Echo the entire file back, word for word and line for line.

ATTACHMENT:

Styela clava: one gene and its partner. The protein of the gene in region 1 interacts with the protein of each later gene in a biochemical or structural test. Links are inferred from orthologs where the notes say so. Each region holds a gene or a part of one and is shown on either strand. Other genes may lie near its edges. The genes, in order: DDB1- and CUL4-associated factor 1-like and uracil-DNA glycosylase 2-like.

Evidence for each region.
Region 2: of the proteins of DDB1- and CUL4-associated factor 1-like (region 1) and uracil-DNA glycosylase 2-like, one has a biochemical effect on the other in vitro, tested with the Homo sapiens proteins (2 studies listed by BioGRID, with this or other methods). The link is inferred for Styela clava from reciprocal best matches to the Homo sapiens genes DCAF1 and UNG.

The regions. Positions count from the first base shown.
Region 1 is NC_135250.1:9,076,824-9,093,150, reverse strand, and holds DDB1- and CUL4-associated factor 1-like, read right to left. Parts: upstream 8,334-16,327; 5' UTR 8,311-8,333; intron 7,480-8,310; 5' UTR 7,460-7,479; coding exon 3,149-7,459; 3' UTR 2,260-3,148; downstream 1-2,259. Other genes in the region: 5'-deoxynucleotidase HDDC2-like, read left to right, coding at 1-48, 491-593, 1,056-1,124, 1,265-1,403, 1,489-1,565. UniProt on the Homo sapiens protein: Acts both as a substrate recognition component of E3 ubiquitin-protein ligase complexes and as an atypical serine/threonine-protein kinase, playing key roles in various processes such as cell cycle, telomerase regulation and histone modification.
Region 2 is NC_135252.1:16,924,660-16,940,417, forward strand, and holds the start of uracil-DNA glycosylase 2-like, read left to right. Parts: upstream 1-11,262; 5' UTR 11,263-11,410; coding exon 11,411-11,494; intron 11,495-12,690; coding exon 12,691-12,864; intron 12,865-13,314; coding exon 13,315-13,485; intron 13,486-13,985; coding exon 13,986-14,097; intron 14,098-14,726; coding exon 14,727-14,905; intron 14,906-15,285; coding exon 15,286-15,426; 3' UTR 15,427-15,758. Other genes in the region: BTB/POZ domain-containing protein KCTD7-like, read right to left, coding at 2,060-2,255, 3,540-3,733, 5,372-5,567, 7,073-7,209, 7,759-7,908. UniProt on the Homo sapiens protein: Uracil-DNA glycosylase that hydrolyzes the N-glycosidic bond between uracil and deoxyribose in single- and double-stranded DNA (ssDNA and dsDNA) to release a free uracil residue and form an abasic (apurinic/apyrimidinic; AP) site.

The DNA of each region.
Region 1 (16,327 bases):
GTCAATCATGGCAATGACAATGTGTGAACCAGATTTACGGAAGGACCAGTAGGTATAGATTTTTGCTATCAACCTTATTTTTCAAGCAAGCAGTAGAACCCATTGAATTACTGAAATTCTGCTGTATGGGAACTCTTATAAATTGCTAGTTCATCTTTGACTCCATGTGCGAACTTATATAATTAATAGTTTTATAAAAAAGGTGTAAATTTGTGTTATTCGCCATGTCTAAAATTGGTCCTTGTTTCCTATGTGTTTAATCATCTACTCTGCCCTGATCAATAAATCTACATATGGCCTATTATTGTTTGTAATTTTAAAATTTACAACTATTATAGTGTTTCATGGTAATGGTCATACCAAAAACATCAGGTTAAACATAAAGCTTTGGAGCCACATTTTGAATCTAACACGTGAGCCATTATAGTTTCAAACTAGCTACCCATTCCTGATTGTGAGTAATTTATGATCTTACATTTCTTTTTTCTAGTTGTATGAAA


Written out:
Styela clava: one gene and its partner. The protein of the gene in region 1 interacts with the protein of each later gene in a biochemical or structural test. Links are inferred from orthologs where the notes say so. Each region holds a gene or a part of one and is shown on either strand. Other genes may lie near its edges. The genes, in order: DDB1- and CUL4-associated factor 1-like and uracil-DNA glycosylase 2-like.

Evidence for each region.
Region 2: of the proteins of DDB1- and CUL4-associated factor 1-like (region 1) and uracil-DNA glycosylase 2-like, one has a biochemical effect on the other in vitro, tested with the Homo sapiens proteins (2 studies listed by BioGRID, with this or other methods). The link is inferred for Styela clava from reciprocal best matches to the Homo sapiens genes DCAF1 and UNG.

The regions. Positions count from the first base shown.
Region 1 is NC_135250.1:9,076,824-9,093,150, reverse strand, and holds DDB1- and CUL4-associated factor 1-like, read right to left. Parts: upstream 8,334-16,327; 5' UTR 8,311-8,333; intron 7,480-8,310; 5' UTR 7,460-7,479; coding exon 3,149-7,459; 3' UTR 2,260-3,148; downstream 1-2,259. Other genes in the region: 5'-deoxynucleotidase HDDC2-like, read left to right, coding at 1-48, 491-593, 1,056-1,124, 1,265-1,403, 1,489-1,565. UniProt on the Homo sapiens protein: Acts both as a substrate recognition component of E3 ubiquitin-protein ligase complexes and as an atypical serine/threonine-protein kinase, playing key roles in various processes such as cell cycle, telomerase regulation and histone modification.
Region 2 is NC_135252.1:16,924,660-16,940,417, forward strand, and holds the start of uracil-DNA glycosylase 2-like, read left to right. Parts: upstream 1-11,262; 5' UTR 11,263-11,410; coding exon 11,411-11,494; intron 11,495-12,690; coding exon 12,691-12,864; intron 12,865-13,314; coding exon 13,315-13,485; intron 13,486-13,985; coding exon 13,986-14,097; intron 14,098-14,726; coding exon 14,727-14,905; intron 14,906-15,285; coding exon 15,286-15,426; 3' UTR 15,427-15,758. Other genes in the region: BTB/POZ domain-containing protein KCTD7-like, read right to left, coding at 2,060-2,255, 3,540-3,733, 5,372-5,567, 7,073-7,209, 7,759-7,908. UniProt on the Homo sapiens protein: Uracil-DNA glycosylase that hydrolyzes the N-glycosidic bond between uracil and deoxyribose in single- and double-stranded DNA (ssDNA and dsDNA) to release a free uracil residue and form an abasic (apurinic/apyrimidinic; AP) site.

The DNA of each region.
Region 1 (16,327 bases):
GTCAATCATGGCAATGACAATGTGTGAACCAGATTTACGGAAGGACCAGTAGGTATAGATTTTTGCTATCAACCTTATTTTTCAAGCAAGCAGTAGAACCCATTGAATTACTGAAATTCTGCTGTATGGGAACTCTTATAAATTGCTAGTTCATCTTTGACTCCATGTGCGAACTTATATAATTAATAGTTTTATAAAAAAGGTGTAAATTTGTGTTATTCGCCATGTCTAAAATTGGTCCTTGTTTCCTATGTGTTTAATCATCTACTCTGCCCTGATCAATAAATCTACATATGGCCTATTATTGTTTGTAATTTTAAAATTTACAACTATTATAGTGTTTCATGGTAATGGTCATACCAAAAACATCAGGTTAAACATAAAGCTTTGGAGCCACATTTTGAATCTAACACGTGAGCCATTATAGTTTCAAACTAGCTACCCATTCCTGATTGTGAGTAATTTATGATCTTACATTTCTTTTTTCTAGTTGTATGAAA